I want to avoid spoilers as much as possible in this review, because I truly believe this is a game that deserves to be experienced personally. The nature of the Fable series has always been slated around the decisions you make, the kind of morality you uphold or deface, and how people think about you. This rings incredibly true in Fable III after you overthrow Logan. There is no question whether or not you will take the throne; it is inevitable. And once you do take the seat as ruler, there is no turning back. There is no one there to tell you whether or not you should press A and do the “good” thing, or press X and do what’s “bad.” The line between good and bad gets blurred as you become ruler. Logan informs you that there’s quite a great showdown that’s coming in a year’s time, and you’ve got to do something to stop it. He was doing his best before you came along, but you’re obviously the chosen one, so it’s all in your hands now. You can save the people, but at the cost of them liking you, or you can win their favor and give them hope, running the risk of their eventual demise once the great stand-down is upon you.

This part of the game was agonizing.  Day after day, I was being presented with arguments by Reaver, the former right hand man of Logan’s empire, who often had a more fiscally-minded opinion, against many of the characters I had met earlier in the story and had promised to protect. While I knew which decision was “good,” I couldn’t help but wonder if by choosing “good” I was choosing right. There really is a difference. It’s not so cut and dry as I wanted it to be. I played the whole ruling portion of the story in one sitting; I couldn’t break way from the decisions I was being forced to make but I can’t say I was thrilled in being the ruler. I found myself thinking, “Why did I think I could do this? Who am I anyway? I can’t be everything to everyone.”

That’s what makes Fable III such an enigmatic game. The line between good and evil isn’t so clear anymore. And even if it is on screen, it certainly isn’t in my gut.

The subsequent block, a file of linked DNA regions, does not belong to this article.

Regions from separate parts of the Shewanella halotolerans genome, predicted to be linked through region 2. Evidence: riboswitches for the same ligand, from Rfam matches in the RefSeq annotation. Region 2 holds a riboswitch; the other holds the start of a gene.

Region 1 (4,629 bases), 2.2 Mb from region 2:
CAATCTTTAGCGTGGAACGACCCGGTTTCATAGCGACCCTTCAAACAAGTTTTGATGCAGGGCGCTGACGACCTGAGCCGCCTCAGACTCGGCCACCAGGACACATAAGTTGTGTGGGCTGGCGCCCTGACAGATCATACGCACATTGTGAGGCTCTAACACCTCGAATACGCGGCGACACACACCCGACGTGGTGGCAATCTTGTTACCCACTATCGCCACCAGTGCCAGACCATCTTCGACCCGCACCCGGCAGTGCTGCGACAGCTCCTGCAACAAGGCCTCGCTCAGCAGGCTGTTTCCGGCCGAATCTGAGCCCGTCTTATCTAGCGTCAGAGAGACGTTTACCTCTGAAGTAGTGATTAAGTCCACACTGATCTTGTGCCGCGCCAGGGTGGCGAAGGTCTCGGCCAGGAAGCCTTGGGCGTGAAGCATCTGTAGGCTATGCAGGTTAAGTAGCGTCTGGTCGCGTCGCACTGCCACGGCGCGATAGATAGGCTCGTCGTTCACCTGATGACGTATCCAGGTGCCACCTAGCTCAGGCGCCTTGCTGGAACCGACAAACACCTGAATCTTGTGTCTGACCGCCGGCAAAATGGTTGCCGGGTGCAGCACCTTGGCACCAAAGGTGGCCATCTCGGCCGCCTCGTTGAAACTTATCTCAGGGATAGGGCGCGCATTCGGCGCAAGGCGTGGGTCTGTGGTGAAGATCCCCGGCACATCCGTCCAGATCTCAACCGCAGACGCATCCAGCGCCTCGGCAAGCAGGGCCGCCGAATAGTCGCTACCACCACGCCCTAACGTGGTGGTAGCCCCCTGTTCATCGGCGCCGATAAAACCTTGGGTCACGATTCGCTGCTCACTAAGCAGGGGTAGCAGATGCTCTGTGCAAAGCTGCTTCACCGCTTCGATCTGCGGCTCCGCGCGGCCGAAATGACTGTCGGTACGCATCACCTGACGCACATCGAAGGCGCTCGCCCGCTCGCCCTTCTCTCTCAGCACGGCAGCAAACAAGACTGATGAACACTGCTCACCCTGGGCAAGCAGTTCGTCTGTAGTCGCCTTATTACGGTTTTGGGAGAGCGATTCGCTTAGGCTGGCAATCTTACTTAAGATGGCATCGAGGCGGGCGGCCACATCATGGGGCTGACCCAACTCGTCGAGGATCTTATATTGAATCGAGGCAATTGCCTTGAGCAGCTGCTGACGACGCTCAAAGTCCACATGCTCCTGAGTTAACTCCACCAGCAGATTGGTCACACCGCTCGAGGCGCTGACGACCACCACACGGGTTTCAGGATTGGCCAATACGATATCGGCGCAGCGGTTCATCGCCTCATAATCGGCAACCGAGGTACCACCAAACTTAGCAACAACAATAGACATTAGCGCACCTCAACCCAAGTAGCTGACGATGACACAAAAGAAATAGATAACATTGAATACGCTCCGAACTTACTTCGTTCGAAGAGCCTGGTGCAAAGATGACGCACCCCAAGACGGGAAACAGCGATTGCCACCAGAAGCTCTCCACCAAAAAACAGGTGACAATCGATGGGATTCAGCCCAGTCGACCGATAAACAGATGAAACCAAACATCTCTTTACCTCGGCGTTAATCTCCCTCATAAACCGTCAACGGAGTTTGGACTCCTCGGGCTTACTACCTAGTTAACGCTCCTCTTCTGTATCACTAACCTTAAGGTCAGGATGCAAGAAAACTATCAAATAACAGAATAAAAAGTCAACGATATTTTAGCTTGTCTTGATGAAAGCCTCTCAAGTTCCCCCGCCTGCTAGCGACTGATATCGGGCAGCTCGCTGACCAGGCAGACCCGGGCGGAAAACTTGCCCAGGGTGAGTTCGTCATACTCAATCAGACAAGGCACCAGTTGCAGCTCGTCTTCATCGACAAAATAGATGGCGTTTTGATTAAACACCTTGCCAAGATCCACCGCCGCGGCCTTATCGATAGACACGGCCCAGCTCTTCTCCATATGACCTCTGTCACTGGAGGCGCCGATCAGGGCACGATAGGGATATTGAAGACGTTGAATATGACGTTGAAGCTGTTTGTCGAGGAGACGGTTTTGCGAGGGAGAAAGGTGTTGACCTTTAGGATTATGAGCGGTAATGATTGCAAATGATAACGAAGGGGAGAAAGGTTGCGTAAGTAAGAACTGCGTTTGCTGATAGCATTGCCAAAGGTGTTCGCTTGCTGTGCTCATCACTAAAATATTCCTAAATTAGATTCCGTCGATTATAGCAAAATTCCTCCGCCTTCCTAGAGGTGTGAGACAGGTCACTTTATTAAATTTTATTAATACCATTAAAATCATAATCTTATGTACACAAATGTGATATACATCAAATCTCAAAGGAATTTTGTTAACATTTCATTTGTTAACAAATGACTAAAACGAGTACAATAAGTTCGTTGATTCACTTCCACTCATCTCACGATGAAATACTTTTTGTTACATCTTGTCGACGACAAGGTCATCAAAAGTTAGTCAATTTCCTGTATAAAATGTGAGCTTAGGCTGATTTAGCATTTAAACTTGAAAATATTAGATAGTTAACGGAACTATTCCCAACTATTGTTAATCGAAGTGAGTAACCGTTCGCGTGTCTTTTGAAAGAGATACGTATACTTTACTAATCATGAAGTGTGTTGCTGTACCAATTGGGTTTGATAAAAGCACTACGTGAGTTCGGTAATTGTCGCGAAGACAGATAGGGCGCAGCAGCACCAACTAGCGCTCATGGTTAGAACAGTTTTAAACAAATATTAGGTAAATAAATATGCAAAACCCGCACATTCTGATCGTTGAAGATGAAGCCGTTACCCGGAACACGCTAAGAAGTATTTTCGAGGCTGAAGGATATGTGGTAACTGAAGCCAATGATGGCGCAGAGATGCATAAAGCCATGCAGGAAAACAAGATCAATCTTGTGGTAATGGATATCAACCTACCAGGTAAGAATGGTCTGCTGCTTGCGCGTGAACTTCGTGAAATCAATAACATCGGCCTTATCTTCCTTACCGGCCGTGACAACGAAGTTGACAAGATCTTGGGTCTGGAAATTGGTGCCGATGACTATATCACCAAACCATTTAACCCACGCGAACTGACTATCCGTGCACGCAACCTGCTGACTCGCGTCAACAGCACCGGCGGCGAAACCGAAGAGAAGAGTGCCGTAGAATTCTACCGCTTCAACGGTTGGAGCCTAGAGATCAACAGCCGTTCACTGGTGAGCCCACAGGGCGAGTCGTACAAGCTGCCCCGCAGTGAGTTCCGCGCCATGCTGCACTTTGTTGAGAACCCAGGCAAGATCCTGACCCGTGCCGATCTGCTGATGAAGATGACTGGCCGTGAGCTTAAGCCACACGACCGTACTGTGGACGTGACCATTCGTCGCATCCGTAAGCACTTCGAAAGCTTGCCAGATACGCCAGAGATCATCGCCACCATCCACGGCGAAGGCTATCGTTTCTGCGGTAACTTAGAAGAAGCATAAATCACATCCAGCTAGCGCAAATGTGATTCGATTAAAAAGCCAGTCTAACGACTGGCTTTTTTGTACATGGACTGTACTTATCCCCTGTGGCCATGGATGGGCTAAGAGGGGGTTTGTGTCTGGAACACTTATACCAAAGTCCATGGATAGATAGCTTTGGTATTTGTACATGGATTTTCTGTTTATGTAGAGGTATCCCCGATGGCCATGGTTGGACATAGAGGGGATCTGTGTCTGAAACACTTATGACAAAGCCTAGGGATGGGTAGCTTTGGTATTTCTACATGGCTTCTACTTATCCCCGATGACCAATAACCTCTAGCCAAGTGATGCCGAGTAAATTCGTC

I could go on and on about the changes in the inventory screen, and how your magic is now wielded through gauntlets you wear on your hands so now you can combine fire and ice spells, or how nice it is that if you haven’t upgraded Lute Hero but decide you want Level 5, you can get all preceding levels by unlocking the Level 5 chest. I could talk at length about how it’s cool that you can hold hands with other players now, and can get married to them, and raise a family together. Yes, I spent some time playing co-op, and I really enjoyed it. It was nice to have my fully functional Heroine, nice to not have to navigate that ridiculous expression wheel, and nice to be able to feel equal to my husband when I played. Yes, the mechanics of this game are better. No, it’s not perfect still. There isn’t a health bar during your combat, and that’s quite an oversight. But instead of getting caught up on all the little details, I got swept up in the story.  And I think Fable III delivers a captivating tale.

That brings me to my one wish about this game: when the story portion ended, I was sad to see it go. It was tied up too quickly, and I was disappointed to find that I could no longer interact or even find the characters that had been such an integral part of my ascendance to the throne. That’s my one issue with this game.  If it was so important for me to make these allies, why can’t they stay with me as I’m ruling? I would love more than anything to spend my time, now that I’ve survived the final stand-down, helping Page, the leader of the rebellion in Bowerstone Industrial build a proper headquarters, or assisting Ben Finn with a reconnaissance mission. Sure there are plenty of things for me to do now that the campaign is over, but they seem to pale in comparison with the intense humanity I experienced with these aforementioned characters and others.

So, as you embark on your own Road to Rule, what will be important to you? Who will you meet that will stick in your mind, even after the story is over? What will you spend your time doing now that you are the King or Queen? I would encourage you to overcome the details and allow yourself to be immersed.  Don’t sit idly by or nitpick the things that don’t matter.  It’s a revolution.  Are you in or out?

A copy of Fable III was provided to TMG for the purpose of evaluation and review.


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Author: Lauren Mae View all posts by